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Column: Young families have been hit with a double tax whammy

For many young families struggling to cope financially, two new extra charges coming at the same time could hit them hard, so it’s imperative that they plan for the reduced income going forward, writes tax expert Christine Keily.

Christine Keily

From the beginning of July, phased payments of the Local Property tax charge for some households, alongside the taxing of maternity benefit and adoptive benefit, will  increase the tax bill of workers in receipt of these payments. Tax expert Christine Keily explains what young families need to know about the upcoming changes…

AS MOST PEOPLE will be aware, each employee in the PAYE system receives a tax credit certificate each year outlining the appropriate tax credits and standard rate cut off point as allocated by Revenue to them based on the information available.

The certificate issued to the employee is for his/her records only and he/she is not required to pass this onto the employer. The employer receives a separate notification from Revenue called a P2C. An employer or payroll provider is obliged to operate PAYE based on the P2C issued – regardless of any other information they may have or instructions they may receive from the employee.

Amended tax credits

From time to time employees and employers will receive amended certificates of tax credits/amended P2Cs during the year if, for example, Revenue become aware of an additional credit which may be due to the employee or if they have calculated an underpayment from a prior year and wish to reduce the individual’s tax credits in order to collect the underpayment.

However, from 1 July, phased payments of the Local Property tax charge will begin and those who have selected this option (along with certain non compliers) will have it deducted from their wages at source. At the same time, the Department of Social Protection’s Maternity benefit and Adoptive benefit payments will become taxable which will unfortunately increase the tax bill of those workers in receipt of these payments.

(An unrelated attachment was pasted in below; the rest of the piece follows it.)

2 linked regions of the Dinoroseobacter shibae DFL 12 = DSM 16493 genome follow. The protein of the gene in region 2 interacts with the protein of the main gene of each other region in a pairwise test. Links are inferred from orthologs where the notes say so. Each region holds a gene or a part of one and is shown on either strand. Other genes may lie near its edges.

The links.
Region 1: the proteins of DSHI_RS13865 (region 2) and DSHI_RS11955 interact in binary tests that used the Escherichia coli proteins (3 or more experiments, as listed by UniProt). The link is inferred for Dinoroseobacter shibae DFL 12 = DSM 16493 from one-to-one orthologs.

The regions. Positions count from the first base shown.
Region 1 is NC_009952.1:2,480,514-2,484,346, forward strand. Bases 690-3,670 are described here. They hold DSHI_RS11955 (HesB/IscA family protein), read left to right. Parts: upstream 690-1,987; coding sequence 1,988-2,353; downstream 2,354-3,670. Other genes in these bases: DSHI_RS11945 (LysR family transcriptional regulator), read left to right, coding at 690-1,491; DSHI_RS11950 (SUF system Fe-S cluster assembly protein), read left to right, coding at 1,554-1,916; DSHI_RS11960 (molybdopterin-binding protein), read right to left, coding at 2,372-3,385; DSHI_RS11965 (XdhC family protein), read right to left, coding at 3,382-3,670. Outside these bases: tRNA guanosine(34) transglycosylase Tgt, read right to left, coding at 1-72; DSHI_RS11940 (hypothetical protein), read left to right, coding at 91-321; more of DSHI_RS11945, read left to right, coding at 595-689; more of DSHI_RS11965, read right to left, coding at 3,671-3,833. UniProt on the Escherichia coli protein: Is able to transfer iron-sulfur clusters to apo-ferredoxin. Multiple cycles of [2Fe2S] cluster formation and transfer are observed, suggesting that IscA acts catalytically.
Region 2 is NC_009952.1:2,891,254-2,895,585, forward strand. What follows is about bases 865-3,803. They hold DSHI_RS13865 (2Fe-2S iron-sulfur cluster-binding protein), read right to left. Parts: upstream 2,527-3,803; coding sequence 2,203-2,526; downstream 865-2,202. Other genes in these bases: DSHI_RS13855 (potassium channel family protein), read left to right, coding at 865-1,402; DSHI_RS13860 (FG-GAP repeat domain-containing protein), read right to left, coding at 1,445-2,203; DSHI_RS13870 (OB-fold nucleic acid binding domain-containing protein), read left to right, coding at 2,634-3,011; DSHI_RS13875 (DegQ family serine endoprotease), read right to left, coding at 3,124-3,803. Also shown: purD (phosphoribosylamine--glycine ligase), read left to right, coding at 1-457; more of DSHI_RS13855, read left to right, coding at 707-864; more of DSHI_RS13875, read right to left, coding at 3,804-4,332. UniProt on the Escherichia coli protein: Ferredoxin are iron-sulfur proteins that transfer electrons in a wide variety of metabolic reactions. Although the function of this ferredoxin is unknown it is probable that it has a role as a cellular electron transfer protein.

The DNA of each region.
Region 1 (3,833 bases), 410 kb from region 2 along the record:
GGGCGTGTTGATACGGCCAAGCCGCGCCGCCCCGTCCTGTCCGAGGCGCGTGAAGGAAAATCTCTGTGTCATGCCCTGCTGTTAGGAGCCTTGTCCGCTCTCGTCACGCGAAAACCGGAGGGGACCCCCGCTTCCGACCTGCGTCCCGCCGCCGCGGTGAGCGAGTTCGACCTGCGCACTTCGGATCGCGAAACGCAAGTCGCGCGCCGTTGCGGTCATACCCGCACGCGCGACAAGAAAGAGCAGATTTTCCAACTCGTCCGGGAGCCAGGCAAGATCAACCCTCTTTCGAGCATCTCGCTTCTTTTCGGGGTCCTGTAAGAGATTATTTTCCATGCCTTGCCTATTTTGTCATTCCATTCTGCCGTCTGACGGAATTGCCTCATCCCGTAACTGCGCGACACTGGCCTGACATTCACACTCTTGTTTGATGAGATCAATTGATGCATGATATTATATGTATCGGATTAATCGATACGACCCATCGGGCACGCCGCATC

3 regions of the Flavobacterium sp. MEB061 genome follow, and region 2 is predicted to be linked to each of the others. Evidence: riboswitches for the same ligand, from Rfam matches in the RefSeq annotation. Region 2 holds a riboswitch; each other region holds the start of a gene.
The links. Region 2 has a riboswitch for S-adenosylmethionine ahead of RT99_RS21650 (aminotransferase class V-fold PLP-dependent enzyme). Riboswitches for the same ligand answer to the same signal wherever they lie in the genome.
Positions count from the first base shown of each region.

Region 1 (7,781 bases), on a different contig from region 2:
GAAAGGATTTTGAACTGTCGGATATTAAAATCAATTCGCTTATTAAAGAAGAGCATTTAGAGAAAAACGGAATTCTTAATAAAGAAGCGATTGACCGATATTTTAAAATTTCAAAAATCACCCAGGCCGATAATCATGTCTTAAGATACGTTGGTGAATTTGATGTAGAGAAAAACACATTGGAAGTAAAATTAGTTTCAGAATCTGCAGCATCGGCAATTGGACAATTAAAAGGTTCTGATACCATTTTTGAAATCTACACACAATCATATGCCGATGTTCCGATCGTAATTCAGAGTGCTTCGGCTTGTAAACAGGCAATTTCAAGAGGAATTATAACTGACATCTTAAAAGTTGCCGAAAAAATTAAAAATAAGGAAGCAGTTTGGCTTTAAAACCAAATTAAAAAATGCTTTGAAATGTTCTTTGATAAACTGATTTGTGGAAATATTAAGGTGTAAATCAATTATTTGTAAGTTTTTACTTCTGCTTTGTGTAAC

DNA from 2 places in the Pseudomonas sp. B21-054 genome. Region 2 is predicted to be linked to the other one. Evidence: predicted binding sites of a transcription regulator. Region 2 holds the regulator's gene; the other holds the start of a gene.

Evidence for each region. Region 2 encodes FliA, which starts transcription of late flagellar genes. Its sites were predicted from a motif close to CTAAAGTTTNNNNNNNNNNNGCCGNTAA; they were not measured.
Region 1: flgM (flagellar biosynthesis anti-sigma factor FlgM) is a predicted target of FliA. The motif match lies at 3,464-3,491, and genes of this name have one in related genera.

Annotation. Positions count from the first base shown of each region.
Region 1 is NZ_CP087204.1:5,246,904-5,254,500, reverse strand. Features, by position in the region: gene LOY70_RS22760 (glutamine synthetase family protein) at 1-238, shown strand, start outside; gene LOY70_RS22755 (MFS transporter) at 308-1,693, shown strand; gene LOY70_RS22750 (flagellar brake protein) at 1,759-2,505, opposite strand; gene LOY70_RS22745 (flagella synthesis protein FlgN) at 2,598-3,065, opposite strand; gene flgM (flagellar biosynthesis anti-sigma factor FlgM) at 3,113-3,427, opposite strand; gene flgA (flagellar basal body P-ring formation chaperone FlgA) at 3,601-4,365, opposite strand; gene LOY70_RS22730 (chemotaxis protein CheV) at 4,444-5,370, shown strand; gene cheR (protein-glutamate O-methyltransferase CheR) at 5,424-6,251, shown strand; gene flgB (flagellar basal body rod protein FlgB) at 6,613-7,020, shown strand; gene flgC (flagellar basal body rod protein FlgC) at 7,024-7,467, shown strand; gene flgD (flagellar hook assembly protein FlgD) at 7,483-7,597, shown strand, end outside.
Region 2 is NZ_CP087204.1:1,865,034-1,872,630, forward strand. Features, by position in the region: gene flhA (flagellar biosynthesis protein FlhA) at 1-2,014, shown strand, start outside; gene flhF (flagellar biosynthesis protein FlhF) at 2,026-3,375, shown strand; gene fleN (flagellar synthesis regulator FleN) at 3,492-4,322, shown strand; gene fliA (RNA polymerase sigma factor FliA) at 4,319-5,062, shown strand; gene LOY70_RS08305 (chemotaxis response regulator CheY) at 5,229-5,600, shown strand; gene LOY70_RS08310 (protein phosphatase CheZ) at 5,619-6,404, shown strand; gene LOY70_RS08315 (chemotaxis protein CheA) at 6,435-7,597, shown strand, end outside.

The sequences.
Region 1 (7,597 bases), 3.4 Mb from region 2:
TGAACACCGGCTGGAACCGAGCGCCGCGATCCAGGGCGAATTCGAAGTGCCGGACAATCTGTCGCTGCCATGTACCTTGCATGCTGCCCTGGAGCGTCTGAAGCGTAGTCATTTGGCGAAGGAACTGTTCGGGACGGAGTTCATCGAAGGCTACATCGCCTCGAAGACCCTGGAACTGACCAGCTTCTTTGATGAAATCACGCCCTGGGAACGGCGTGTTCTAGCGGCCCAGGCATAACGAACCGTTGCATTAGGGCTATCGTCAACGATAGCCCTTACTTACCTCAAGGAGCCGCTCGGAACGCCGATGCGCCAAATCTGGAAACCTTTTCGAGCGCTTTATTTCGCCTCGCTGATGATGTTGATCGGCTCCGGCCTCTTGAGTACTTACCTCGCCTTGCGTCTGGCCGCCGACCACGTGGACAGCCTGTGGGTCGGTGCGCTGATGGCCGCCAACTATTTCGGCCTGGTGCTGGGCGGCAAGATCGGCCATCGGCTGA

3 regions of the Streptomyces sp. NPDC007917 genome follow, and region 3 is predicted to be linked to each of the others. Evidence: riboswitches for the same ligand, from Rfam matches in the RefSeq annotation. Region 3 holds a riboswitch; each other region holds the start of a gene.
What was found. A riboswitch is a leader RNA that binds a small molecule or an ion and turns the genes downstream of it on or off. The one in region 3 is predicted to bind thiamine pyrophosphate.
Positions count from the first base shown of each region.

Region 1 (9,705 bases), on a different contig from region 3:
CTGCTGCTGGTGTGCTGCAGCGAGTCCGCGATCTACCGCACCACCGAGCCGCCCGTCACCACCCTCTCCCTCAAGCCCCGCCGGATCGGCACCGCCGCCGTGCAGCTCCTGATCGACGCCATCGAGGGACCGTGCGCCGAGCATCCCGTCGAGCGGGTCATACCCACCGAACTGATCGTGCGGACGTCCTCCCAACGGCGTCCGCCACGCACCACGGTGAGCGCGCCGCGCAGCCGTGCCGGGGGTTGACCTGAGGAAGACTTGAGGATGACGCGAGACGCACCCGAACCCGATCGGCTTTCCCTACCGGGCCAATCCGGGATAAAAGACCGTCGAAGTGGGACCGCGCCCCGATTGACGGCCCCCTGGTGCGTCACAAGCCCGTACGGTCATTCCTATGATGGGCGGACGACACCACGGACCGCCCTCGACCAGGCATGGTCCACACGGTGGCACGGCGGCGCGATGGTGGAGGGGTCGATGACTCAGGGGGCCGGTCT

A double tax whammy for families

With reference to the Local Property Tax, individuals have been provided with a number of payment options and one of these options is deduction from wages/occupational pension. Revenue have confirmed that where an employee/pension recipient makes an election for the tax to be paid in this way they will notify the employer/pension provider via an amended P2C. The deductions will commence after the 1 July 2013 and the total amount due must be deducted evenly across the remaining pay periods in the year.

With regard to the taxation of maternity benefit and adoptive benefit, the Department of Social Protection will not deduct tax from these payments. Instead, they will share the payment information with Revenue (as they did with those in receipt of pensions last year) and Revenue will update each individual’s Revenue record in this regard.

Planning is essential

In any case where the recipient is paying tax via the PAYE system, their tax credit certificate will be adjusted in order to collect the tax due on the Department payment. This means that individuals will see a reduction in their tax credits and the net income issuing to them via the PAYE system will be reduced – ie rather than seeing a reduction in the net maternity benefit and adoptive benefit payment, they will see a reduction in their employment payment.

In both of the above cases, employers and pension providers will be required to operate in accordance with the P2Cs issued.

For many young families struggling to cope financially, these two extra charges coming at the same time particularly when they have the added cost of a new baby could hit them hard, so it’s imperative that they plan for the reduced income going forward.

Christine Keily has over 12 years’ experience in Irish taxation, social security and payroll. She is an AITI Chartered Tax Adviser (CTA) and an associate of the Irish Payroll Association. Christine trained in KPMG and prior to moving to Taxback.com was a manager in the Global Employer Services (GES) department in Deloitte Dublin specialising in the area of expatriate tax and social security compliance and consultancy for multinational companies.

She has extensive experience in the management of expatriate tax compliance and dealing with tax issues arising in respect of compliance and planning for a portfolio of multinational companies across different industry sectors including Financial Services, Pharmaceutical, Manufacturing and Consumer Business.

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About the author:

Christine Keily

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